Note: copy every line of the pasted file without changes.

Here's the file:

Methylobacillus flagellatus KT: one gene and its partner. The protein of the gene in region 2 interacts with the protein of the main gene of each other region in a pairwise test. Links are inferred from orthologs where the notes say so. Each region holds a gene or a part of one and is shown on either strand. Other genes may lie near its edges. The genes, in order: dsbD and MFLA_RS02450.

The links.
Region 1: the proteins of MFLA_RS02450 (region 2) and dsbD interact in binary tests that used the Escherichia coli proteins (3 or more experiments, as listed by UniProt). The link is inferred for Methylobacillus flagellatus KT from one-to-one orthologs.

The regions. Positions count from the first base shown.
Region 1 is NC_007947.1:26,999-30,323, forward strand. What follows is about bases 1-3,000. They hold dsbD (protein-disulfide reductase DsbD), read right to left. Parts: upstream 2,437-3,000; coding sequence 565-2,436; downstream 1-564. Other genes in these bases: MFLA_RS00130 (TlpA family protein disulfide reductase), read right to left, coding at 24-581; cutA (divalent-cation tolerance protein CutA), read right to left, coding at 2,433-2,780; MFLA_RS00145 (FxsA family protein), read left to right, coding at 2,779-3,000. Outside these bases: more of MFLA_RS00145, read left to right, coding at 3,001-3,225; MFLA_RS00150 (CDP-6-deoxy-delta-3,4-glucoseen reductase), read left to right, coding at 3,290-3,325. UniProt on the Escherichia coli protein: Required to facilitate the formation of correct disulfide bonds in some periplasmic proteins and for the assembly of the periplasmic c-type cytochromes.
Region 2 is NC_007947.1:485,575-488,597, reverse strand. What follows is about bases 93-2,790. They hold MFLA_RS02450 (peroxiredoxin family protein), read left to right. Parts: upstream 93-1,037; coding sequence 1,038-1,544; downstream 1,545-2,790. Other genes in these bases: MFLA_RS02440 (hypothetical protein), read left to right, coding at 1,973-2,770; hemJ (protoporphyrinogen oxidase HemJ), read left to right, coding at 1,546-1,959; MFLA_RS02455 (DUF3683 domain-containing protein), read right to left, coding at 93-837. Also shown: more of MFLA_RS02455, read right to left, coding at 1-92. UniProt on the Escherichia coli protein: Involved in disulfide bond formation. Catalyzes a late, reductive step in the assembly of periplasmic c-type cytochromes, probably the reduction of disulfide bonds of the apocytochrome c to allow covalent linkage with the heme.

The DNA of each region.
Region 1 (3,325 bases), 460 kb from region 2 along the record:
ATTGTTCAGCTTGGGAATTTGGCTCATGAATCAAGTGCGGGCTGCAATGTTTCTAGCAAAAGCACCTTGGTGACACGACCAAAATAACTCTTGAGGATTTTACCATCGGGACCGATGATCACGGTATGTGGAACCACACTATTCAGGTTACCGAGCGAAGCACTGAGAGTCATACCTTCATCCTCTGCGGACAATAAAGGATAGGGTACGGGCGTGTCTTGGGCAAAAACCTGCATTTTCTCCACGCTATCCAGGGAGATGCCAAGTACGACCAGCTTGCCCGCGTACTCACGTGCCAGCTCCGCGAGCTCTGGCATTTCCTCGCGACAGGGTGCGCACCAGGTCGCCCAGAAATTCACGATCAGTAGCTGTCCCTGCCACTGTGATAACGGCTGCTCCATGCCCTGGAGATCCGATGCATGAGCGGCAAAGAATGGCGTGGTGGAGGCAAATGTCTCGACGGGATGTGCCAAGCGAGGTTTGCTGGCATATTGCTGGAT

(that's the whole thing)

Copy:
Methylobacillus flagellatus KT: one gene and its partner. The protein of the gene in region 2 interacts with the protein of the main gene of each other region in a pairwise test. Links are inferred from orthologs where the notes say so. Each region holds a gene or a part of one and is shown on either strand. Other genes may lie near its edges. The genes, in order: dsbD and MFLA_RS02450.

The links.
Region 1: the proteins of MFLA_RS02450 (region 2) and dsbD interact in binary tests that used the Escherichia coli proteins (3 or more experiments, as listed by UniProt). The link is inferred for Methylobacillus flagellatus KT from one-to-one orthologs.

The regions. Positions count from the first base shown.
Region 1 is NC_007947.1:26,999-30,323, forward strand. What follows is about bases 1-3,000. They hold dsbD (protein-disulfide reductase DsbD), read right to left. Parts: upstream 2,437-3,000; coding sequence 565-2,436; downstream 1-564. Other genes in these bases: MFLA_RS00130 (TlpA family protein disulfide reductase), read right to left, coding at 24-581; cutA (divalent-cation tolerance protein CutA), read right to left, coding at 2,433-2,780; MFLA_RS00145 (FxsA family protein), read left to right, coding at 2,779-3,000. Outside these bases: more of MFLA_RS00145, read left to right, coding at 3,001-3,225; MFLA_RS00150 (CDP-6-deoxy-delta-3,4-glucoseen reductase), read left to right, coding at 3,290-3,325. UniProt on the Escherichia coli protein: Required to facilitate the formation of correct disulfide bonds in some periplasmic proteins and for the assembly of the periplasmic c-type cytochromes.
Region 2 is NC_007947.1:485,575-488,597, reverse strand. What follows is about bases 93-2,790. They hold MFLA_RS02450 (peroxiredoxin family protein), read left to right. Parts: upstream 93-1,037; coding sequence 1,038-1,544; downstream 1,545-2,790. Other genes in these bases: MFLA_RS02440 (hypothetical protein), read left to right, coding at 1,973-2,770; hemJ (protoporphyrinogen oxidase HemJ), read left to right, coding at 1,546-1,959; MFLA_RS02455 (DUF3683 domain-containing protein), read right to left, coding at 93-837. Also shown: more of MFLA_RS02455, read right to left, coding at 1-92. UniProt on the Escherichia coli protein: Involved in disulfide bond formation. Catalyzes a late, reductive step in the assembly of periplasmic c-type cytochromes, probably the reduction of disulfide bonds of the apocytochrome c to allow covalent linkage with the heme.

The DNA of each region.
Region 1 (3,325 bases), 460 kb from region 2 along the record:
ATTGTTCAGCTTGGGAATTTGGCTCATGAATCAAGTGCGGGCTGCAATGTTTCTAGCAAAAGCACCTTGGTGACACGACCAAAATAACTCTTGAGGATTTTACCATCGGGACCGATGATCACGGTATGTGGAACCACACTATTCAGGTTACCGAGCGAAGCACTGAGAGTCATACCTTCATCCTCTGCGGACAATAAAGGATAGGGTACGGGCGTGTCTTGGGCAAAAACCTGCATTTTCTCCACGCTATCCAGGGAGATGCCAAGTACGACCAGCTTGCCCGCGTACTCACGTGCCAGCTCCGCGAGCTCTGGCATTTCCTCGCGACAGGGTGCGCACCAGGTCGCCCAGAAATTCACGATCAGTAGCTGTCCCTGCCACTGTGATAACGGCTGCTCCATGCCCTGGAGATCCGATGCATGAGCGGCAAAGAATGGCGTGGTGGAGGCAAATGTCTCGACGGGATGTGCCAAGCGAGGTTTGCTGGCATATTGCTGGAT